Before the 1940 census, Nies’s mother passed away. The 1940 census said Nies was the head of the household which include his brother and family. The address was the same. Nies was an advertising commercial artist whose highest level of education was the second year of high school.
Nies signed his World War II draft card on April 27, 1942. The self-employed commercial artist’s address was unchanged. He was described as five feet four inches, 168 pounds with gray eyes and hair.
Nies passed away in March 1968. The Social Security Death Index said his last residence was Pittsburgh, Pennsylvania. The Pennsylvania, Wills and Probate Records, at Ancestry,com, said the probate date was March 2, 1968.
Labels: Ink-Slinger Profiles
Tuesday, October 08, 2019
The Newspaper Feature Service Romantic Cartoon Series, Part 2 (1915 - 1916)
By June the Statesman is getting pretty lax, but the Washington Times had in the meantime gotten revitalized, so I was able to use it for July through November before the seemingly inevitable fall-off once again. By November they are obviously not going along with the syndicate run date requests at all, because I start finding the occasionally two cartoon day, which I feel sure is not how the syndicate was issuing the material.
For December I switch the the Shreveport Times, which always seemed to be dropping material, but it is the best I can find for the remainder of 1915, and 1916 through August. The remainder of 1916 was indexed in the El Paso Times. 1916 is probably the worst year for the index -- I'm confident that these papers were dropping a lot of material.Thankfully things will improve starting in 1917.
Artist-wise, 1915 finds us losing Gustav Michelson (GM) in July. He's replaced by a new regular, Will Nies (WN). Nies is another graduate of the Nell Brinkley school of romantic cartooning, but he's a cut above the run of the mill. The romantic cartoon series is the only credit I've been able to find for him.
We also have a few drop-ins; Duncan Paget (DP) does a few panels in February 1915, and Max Newberry (MN) I can only credit with a single panel in May 1915. Both are excellent cartoonists, especially Newberry. Newberry's name pops up over the decades as a newspaper artist for the New York Herald and at the San Francisco Examiner. His big claim to fame seems to be a trip he took with a newspaper reporter to the Klondike during the 1890s gold rush there. Mr. Paget, on the other hand, left no biographical trail that I can detect. He will, however, pop up in the annals of the romantic cartoon series again when he produces another handful of cartoons in 1920.
1915Sun Mon Tue Wed Thu Fri Sat
Jan (Austin Statesman)
Feb (Austin Statesman)
Mar (Austin Statesman)
Apr (Austin Statesman)
May (Austin Statesman)
Jun (Austin Statesman)
Jul (Washington Times)
Aug (Washington Times)
Sep (Washington Times)
Oct (Washington Times)
Nov (Washington Times)
Dec (Shreveport Times)
Jan (Shreveport Times)
Feb (Shreveport Times)
Mar (Shreveport Times)
Apr (Shreveport Times)
May (Shreveport Times)
Jun (Shreveport Times)
Jul (Shreveport Times)
Aug (Shreveport Times)
Sep (El Paso Times)
Oct (El Paso Times)
Nov (El Paso Times)
Dec (El Paso Times)
Monday, October 07, 2019
The Newspaper Feature Service Romantic Cartoon Series, Part 1 (Introduction and 1913-14)
The more prosaic truth, though, is that those Hearst folks were all about making money. They discovered a truth about romantic illustrations that translated to dollar signs. Women of all ages love romance, so that translates to happy readers who feel they're being well-served. Men can appreciate romantic illustrations for the beautiful women who are the usual subjects, and that makes them happy, too. They don't see themselves as the intended target, but that doesn't mean they can't steal an appreciative glance. The only ones left out in the cold are little boys, and they're too busy reading the Sunday funnies to care.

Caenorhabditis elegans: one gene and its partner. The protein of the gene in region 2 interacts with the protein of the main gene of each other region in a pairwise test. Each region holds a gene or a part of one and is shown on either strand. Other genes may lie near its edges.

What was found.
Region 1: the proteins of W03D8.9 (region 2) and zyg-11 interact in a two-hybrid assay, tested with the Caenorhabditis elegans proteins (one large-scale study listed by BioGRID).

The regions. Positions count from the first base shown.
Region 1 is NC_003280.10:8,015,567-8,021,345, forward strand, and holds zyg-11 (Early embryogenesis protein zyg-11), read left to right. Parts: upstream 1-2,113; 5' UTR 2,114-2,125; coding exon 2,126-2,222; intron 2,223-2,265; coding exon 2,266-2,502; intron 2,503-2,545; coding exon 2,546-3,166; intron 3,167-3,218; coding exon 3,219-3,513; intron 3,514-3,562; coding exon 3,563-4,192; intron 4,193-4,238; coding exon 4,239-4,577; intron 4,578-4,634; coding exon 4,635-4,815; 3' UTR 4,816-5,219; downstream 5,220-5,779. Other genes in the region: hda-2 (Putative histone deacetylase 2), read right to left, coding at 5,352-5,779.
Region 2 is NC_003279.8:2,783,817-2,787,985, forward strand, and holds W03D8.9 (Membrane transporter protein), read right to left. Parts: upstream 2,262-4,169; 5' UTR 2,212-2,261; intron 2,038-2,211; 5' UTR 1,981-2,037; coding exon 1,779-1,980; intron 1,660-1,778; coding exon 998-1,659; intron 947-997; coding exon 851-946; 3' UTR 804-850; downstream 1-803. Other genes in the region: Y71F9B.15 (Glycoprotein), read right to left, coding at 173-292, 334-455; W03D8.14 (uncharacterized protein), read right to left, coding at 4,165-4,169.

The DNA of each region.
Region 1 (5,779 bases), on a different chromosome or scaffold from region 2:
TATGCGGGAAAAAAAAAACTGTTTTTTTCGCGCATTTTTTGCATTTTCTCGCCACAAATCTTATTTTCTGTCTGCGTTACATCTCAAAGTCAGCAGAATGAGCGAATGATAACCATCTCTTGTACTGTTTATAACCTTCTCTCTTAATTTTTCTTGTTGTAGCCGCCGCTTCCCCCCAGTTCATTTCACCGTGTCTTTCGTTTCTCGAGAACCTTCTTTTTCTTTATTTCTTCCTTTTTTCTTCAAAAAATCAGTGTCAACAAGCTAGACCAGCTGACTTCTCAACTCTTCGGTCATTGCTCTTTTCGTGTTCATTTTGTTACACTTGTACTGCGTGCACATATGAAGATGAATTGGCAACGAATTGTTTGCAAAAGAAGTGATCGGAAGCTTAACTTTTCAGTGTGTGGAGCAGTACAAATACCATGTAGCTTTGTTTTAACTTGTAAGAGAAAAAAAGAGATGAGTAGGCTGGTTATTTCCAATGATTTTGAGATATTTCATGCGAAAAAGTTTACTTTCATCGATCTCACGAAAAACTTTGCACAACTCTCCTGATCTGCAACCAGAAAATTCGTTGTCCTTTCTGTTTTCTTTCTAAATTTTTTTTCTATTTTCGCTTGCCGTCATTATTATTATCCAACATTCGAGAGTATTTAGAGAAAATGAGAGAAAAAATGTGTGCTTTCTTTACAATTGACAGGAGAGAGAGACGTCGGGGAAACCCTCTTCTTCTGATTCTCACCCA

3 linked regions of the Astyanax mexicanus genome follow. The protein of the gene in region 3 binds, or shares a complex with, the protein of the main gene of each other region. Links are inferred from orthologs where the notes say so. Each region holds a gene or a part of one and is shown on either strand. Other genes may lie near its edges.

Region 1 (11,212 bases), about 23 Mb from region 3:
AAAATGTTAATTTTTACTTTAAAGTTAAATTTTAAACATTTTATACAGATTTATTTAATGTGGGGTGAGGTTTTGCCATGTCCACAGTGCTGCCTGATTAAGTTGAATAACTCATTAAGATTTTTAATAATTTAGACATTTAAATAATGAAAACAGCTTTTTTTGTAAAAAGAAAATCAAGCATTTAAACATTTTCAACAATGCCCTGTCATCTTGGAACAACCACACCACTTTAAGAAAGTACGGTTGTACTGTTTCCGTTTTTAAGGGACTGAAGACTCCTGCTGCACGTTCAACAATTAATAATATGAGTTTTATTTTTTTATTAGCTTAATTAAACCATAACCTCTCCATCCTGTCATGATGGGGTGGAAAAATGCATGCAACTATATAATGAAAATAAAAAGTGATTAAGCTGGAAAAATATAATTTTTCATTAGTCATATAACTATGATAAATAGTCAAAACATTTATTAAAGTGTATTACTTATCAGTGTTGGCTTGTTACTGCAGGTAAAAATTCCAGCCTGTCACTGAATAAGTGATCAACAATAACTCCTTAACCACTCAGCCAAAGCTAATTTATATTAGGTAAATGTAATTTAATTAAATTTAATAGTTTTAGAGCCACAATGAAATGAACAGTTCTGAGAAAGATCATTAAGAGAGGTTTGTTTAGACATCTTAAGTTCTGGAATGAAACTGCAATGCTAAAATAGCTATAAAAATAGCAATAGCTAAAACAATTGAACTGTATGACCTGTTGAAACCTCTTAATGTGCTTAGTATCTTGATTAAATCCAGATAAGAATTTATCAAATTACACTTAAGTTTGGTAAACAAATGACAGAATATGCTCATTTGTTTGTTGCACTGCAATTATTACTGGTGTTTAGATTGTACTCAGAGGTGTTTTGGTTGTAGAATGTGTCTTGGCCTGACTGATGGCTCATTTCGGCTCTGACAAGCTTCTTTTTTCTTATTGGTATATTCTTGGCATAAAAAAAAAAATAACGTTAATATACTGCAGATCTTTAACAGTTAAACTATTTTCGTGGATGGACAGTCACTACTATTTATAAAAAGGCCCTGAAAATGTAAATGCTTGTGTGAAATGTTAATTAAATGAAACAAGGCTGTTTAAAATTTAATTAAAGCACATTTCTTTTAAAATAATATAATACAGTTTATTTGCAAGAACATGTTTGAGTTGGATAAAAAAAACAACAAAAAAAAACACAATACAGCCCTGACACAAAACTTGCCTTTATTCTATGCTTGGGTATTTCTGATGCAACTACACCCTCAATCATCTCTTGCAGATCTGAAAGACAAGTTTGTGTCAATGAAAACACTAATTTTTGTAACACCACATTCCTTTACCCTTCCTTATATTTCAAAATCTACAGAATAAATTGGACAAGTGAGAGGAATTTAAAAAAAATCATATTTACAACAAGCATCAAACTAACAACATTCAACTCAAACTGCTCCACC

Hearst's understanding of newspaper audiences didn't always necessarily translate into big sales. It isn't an easy task to convince a cigar-chomping features editor that there is value to constant doses of romance in the paper. But enough editors did bite, and found the material a good selling feature for their papers, to keep the syndicate pushing romantic illustrations out the door every Sunday in various guises for years.
Today we're going to begin a series on another romance option offered by Hearst. If editors found that Sunday romance helped to sell papers, why ignore the rest of the week? Much like the multiple parallel Sunday magazine series Hearst offered, they also sold several different flavors of weekday romance content.
Hearst directed Moses Koenigsberg to create the Newspaper Feature Service syndicate in 1913, and one of their earliest features seems to have been a daily magazine page (as it was often titled on mastheads). Typical contents were homemaking and fashion columns, a story for the kiddies, and on some days, a large cartoon with romantic theme.
I've known about this feature for many moons, but it always resisted my urge to properly index. The cartoons often seemed to appear on semi-random days, and I was never sure if I was seeing the complete output of the syndicate. Many papers did not run the full page of material, or rejiggered it to add advertisements. What point is there to indexing the material if I might be missing significant parts of it?
I long assumed that the romantic cartoon was a feature unto itself, and so I believed that if a newspaper didn't print it consistently a certain number of times per week then I had to be missing something. My recent hiatus from the blog gave me the headroom I wanted to explore that problem, and that's when I finally realized that the feature NFS was selling was a daily magazine page, not a romantic cartoon. The cartoon was merely one optional element of an entire page.